Coms 361 F2002

Audio-Visual Speech Worth 5%

Due October 1st and 3rd in Tutorials

 

An audio-visual speech is to support a topic through the effective use of audio-visual aids techniques. Audio-visual speeches are mainly informative speeches and tend to be based on factual information, which is simultaneously explained in a visual manner. The task is to “summarize” and to “organize” the facts supplemented with actual artefacts, maps, digital photographs, power-point presentations, film clips, or CD-Rom material. (Chapter 14 “Using Presentation or Visual Aids”. Beebe, Steven., and Beebe, Susan. (2003). Public Speaking. “An Audience-Centered Approach. Fifth Edition. Pearson Education Inc. Boston, Mass.).

 

Speaker order: Order of speaking will not change unless another student is willing to change with you. Please recognize that you are expected to perform on the day that you are assigned or have a volunteer to replace you. If you are unprepared or absent a penalty will be applied as a one-mark deduction. See course outline. (Absences need to be confirmed with a physicians note). Tuesday October 1st last names beginning from the letter O to the letter Z. Thursday October 3rd last names beginning from the letter A to N.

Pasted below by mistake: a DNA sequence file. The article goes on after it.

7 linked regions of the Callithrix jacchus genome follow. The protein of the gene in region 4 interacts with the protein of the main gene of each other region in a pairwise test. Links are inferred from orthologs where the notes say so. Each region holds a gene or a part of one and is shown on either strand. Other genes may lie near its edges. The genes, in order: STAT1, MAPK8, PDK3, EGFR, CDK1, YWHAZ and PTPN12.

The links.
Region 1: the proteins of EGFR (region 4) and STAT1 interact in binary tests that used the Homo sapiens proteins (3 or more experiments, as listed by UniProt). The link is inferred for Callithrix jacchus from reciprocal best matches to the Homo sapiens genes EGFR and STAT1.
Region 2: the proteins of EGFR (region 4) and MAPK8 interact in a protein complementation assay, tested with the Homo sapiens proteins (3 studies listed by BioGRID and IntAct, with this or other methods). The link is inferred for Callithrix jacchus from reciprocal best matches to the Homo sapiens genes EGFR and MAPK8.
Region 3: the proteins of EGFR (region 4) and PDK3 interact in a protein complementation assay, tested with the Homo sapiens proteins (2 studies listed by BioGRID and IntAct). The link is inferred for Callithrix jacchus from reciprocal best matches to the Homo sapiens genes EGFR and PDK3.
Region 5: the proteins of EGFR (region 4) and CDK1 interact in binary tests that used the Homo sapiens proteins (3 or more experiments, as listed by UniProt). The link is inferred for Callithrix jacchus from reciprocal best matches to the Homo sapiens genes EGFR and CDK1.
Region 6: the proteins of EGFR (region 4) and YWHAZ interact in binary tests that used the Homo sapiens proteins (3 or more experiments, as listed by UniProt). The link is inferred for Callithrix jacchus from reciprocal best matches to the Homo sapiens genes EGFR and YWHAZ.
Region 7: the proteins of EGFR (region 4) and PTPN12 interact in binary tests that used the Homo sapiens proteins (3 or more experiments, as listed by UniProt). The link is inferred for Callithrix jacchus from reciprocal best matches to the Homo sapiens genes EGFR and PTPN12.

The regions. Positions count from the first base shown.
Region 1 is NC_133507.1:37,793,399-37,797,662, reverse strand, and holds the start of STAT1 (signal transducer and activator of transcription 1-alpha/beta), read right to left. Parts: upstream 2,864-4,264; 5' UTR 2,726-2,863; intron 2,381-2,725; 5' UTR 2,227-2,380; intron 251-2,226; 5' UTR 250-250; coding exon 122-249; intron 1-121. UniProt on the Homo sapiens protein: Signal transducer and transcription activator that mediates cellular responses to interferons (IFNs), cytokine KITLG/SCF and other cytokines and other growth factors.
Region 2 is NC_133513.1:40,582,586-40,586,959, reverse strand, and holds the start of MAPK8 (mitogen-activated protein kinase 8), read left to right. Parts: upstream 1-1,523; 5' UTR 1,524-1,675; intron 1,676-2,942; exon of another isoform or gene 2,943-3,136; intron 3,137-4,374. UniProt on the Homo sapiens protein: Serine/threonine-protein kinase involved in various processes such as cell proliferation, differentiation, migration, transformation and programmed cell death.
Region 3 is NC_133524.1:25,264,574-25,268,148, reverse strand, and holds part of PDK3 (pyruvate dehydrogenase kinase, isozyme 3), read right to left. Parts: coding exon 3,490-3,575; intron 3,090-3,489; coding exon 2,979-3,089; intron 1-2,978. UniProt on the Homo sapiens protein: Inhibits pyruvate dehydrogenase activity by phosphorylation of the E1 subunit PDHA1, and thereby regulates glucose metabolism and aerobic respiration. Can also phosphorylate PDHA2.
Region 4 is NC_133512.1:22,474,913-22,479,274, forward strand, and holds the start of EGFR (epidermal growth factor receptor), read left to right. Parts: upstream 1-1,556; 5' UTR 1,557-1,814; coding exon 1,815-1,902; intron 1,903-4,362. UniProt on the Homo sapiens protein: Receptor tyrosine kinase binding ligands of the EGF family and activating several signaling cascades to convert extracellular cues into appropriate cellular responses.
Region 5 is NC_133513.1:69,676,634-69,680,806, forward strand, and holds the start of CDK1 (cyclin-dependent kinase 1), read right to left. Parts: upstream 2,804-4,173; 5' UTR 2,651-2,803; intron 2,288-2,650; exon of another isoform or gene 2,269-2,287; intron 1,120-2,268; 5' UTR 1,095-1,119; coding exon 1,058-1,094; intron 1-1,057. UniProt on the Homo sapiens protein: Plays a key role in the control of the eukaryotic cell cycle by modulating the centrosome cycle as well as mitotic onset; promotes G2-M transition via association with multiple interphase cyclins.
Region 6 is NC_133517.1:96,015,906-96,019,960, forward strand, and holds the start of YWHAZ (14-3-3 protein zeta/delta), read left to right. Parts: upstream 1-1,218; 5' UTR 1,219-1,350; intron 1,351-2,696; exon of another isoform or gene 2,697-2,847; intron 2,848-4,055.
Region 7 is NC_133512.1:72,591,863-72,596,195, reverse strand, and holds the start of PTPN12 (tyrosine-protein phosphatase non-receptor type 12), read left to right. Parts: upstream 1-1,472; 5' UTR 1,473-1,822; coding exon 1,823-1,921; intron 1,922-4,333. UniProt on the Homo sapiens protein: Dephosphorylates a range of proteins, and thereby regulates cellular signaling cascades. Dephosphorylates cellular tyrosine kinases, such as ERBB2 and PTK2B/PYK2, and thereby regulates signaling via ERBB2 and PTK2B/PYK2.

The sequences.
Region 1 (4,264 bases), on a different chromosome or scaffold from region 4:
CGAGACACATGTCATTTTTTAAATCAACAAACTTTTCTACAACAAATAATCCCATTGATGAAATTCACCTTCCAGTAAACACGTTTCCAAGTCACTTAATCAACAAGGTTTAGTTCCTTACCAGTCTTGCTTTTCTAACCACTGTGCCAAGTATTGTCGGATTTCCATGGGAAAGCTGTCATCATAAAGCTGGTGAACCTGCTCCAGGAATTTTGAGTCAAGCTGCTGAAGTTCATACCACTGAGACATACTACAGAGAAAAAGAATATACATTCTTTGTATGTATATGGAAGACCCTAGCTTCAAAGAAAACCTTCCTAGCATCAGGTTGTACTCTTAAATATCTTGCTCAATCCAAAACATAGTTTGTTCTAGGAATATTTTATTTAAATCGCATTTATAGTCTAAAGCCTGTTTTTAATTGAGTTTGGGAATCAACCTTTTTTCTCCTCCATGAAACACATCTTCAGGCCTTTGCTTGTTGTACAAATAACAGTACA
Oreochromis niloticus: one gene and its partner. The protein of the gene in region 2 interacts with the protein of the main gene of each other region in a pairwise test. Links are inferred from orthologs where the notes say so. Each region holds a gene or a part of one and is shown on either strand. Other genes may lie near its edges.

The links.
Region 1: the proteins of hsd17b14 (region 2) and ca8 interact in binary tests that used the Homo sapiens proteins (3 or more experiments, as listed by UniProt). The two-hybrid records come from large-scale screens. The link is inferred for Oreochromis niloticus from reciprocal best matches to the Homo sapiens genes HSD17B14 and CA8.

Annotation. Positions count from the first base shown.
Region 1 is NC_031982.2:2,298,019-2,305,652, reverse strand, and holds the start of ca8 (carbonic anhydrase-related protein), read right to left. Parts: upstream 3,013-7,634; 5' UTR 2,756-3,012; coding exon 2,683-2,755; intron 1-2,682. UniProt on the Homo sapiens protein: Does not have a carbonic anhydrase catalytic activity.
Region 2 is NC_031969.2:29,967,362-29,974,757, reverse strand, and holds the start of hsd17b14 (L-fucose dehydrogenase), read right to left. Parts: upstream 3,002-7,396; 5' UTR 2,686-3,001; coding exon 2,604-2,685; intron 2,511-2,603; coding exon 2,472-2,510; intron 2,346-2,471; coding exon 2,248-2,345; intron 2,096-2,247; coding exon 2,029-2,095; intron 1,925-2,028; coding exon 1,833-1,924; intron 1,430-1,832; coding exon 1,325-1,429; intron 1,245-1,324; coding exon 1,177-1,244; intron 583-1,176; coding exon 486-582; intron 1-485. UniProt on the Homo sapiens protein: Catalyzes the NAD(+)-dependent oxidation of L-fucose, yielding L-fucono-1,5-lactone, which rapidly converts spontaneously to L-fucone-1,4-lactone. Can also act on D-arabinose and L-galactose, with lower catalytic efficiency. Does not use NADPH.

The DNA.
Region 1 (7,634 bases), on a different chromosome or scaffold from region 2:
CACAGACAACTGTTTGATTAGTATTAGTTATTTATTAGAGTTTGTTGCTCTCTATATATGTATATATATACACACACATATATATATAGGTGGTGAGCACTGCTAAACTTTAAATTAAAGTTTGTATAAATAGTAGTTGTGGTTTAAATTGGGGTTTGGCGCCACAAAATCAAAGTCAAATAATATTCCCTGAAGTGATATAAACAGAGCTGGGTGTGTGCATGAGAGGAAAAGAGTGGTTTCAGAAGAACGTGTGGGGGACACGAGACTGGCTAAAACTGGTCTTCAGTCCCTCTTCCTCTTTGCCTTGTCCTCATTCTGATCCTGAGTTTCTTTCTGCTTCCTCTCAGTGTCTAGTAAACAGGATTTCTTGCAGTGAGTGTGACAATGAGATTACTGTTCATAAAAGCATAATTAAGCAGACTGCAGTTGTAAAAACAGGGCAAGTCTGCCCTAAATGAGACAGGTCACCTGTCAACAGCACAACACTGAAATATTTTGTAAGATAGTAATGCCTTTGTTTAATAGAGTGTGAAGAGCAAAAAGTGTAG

Topic Selection: Select a topic that you find interesting and one that you think will interest your audience.

 

Supporting Materials: Use a minimum of two audio-visual aids. These can include actual artefacts, maps, digital photographs, power-point presentations, film clips, or CD-Rom material.  You must cite your audio-visual material as sources. It is also important to cite the two audio-visual sources orally during the speech.

 

Organization and Written Work: Structure your ideas and draft an outline, using audio-visual material for substance. The speech should be typed, double-spaced and handed in after the conclusion of the speech.

 

Delivery: This is not a manuscript speech. Thus you should try not to read your speech and make eye contact with the audience.

 

Evaluation:

 

Introduction:

 

.5% Develop an attention-getting opening.

 

.5% Give a clear premise statement during the introduction.

 

Transition:

 

.5% Use a sentence to move from introductory remarks to the first main point.

 

.5% Demonstrate, explain or support the main premise by an audio-visual.

 

.5% Explanations should be brief, simple and concrete.

 

.5% Weave the audio-visual aid seamlessly into the main body of the speech.

 

Conclusion:

 

.5% Summarize or restate your main points.

 

Delivery:

 

.5% Enthusiasm?

 

.5% Eye contact?

 

TIME:

 

.5% 1:30  minute